Stepping Up Four Key Measures Case Studies
The Stepping Up Four Key Measures Case Studies serve as a quick reference to the strategies highlighted in this series and share suggested sub-measures associated with each of these measures to help counties better collect and analyze their data. Read More
Calaveras County, Calif.: Connecting Justice-Involved People to Treatment and Services
In March 2016, the Calaveras County Board of Supervi­sors passed a resolution to join the national Stepping Up initiative and commit to safely reducing the number of adults with mental illnesses in the Calaveras County Jail by connecting them to community-based treatment whenever possible. In May 2018, Calav­eras County was selected for the inaugural cohort of Stepping Up Innovator Counties due to its efforts to accurately identify and collect data on individuals with mental illnesses coming into its jail. Read More
Johnson County, Kan.: Using Mental Health Screening and Assessment to Serve Individuals with the Most Needs
Through a culture of collaboration, Johnson County, Kan., has developed numerous systems and processes to help collect, share and use data on individuals who come into contact with their county’s justice and human services systems, including those with behavioral health needs. The county uses these systems and processes to inform policy and funding priorities to better identify individuals with mental health treatment needs and connect them to services. Read More
Middlesex County, Mass.: Building Regional Partnerships to Address Emerging Behavioral Health and Criminal Justice Trends
Middlesex County, Mass., is a large and diverse county encompassing 54 different cities and towns of various sizes. Throughout these jurisdictions, leaders were seeing similar trends in opioid-related crimes and fatalities and increasing law enforcement contact with people with co-occurring mental illnesses and substance use disorders. The Middlesex Sheriff’s Office was seeing the impact on its jail population. In 2016, the county adopted a regional approach to combat these issues by establishing partnerships between the sheriff and chiefs of police from police departments within the county. As of June 2017, 21 of the 54 police departments within the county had joined the Data-Driven Justice initiative and assigned a staff person to work collaboratively to address these issues. Read More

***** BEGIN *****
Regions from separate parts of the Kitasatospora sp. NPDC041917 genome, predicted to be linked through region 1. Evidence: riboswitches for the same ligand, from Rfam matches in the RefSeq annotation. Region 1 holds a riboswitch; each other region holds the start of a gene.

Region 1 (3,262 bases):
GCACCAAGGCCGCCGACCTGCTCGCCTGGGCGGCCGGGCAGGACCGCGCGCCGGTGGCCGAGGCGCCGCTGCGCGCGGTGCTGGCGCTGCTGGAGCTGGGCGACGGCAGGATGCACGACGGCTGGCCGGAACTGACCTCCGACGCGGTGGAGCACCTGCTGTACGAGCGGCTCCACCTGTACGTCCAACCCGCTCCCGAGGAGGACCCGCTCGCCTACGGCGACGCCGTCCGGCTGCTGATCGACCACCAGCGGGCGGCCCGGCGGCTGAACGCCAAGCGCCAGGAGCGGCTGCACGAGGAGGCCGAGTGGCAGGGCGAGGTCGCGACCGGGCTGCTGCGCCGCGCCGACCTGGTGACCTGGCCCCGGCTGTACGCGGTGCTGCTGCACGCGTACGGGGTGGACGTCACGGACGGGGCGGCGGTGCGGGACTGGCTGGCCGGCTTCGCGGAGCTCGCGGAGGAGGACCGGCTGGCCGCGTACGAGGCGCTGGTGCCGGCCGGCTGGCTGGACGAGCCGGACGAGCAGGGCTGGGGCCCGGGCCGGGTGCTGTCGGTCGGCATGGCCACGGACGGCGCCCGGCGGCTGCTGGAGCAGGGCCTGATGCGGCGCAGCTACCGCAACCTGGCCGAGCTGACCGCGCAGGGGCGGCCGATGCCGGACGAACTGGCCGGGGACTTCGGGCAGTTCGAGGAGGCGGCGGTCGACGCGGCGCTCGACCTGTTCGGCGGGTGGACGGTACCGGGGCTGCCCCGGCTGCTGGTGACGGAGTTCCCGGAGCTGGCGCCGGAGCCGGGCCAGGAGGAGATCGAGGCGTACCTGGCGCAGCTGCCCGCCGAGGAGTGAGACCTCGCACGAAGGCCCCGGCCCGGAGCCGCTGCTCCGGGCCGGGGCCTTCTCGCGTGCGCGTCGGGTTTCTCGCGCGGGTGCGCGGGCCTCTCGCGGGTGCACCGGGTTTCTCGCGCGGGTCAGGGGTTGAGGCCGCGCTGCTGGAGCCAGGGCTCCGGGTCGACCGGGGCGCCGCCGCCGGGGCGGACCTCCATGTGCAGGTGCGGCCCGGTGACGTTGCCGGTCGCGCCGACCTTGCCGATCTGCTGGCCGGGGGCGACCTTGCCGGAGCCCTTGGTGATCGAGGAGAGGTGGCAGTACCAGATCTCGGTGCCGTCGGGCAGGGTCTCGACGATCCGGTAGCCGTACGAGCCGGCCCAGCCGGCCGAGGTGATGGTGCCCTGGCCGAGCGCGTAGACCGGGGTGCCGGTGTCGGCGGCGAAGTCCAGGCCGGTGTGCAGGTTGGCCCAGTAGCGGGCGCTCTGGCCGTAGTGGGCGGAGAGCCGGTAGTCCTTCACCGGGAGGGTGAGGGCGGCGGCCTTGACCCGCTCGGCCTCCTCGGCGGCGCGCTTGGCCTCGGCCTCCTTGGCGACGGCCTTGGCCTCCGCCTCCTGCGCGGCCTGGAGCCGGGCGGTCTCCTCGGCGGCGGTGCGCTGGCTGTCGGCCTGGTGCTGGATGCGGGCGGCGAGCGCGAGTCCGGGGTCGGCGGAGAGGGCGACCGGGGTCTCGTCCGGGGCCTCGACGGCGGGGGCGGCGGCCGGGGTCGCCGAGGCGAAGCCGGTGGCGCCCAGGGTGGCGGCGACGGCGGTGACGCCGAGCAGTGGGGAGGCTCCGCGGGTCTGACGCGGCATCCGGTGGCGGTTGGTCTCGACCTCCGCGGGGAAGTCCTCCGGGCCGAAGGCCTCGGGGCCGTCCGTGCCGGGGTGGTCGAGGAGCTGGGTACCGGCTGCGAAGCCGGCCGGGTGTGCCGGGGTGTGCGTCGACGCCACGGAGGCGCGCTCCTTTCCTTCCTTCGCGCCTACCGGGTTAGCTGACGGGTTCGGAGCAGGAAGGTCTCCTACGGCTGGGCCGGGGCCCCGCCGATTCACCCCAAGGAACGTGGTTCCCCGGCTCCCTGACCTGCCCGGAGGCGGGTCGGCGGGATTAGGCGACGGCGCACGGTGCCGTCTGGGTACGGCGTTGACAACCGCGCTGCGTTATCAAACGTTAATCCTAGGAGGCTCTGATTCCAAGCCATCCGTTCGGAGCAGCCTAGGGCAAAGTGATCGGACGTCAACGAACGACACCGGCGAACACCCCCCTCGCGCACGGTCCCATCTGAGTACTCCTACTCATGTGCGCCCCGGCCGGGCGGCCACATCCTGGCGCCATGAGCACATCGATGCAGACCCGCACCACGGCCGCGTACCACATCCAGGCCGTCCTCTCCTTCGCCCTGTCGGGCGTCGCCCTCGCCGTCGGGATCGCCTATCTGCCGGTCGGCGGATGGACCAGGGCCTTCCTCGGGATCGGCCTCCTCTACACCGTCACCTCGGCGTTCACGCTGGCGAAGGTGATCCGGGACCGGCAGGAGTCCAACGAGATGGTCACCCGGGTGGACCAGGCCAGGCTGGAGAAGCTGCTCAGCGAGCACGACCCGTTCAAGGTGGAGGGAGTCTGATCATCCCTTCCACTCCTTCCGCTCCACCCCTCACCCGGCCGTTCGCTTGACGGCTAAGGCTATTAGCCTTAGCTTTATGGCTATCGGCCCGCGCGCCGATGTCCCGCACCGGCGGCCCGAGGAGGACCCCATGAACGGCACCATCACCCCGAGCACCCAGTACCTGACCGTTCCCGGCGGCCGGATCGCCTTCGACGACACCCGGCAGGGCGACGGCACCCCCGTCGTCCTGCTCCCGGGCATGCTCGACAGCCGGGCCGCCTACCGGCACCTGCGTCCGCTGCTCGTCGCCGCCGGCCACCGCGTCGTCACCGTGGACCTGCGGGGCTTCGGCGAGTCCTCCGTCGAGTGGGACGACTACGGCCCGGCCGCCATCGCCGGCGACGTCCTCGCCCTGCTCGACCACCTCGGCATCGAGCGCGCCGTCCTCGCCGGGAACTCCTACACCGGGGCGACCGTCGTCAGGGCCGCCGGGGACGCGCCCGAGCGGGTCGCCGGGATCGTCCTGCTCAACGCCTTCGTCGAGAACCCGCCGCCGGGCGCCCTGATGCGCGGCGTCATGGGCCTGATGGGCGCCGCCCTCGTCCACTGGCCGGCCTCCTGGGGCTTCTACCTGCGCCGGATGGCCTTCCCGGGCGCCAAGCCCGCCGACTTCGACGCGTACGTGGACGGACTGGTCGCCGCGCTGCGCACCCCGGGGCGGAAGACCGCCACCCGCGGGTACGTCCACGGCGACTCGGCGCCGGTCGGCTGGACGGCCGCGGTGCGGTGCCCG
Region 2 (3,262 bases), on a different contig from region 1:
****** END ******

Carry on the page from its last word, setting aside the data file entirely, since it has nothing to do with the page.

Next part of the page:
Coconino County, Ariz.: Building a Culture of Collaboration to Inform Criminal Justice Initiatives
In 2010, the Coconino County Board of Supervisors requested a recidivism study on people being released from the county jail. This request kicked off the county’s efforts to better collect, share, analyze and use data among county stakeholders and move to a culture of collaboration between partners to generate the best outcomes for individuals involved with the criminal justice system. Read More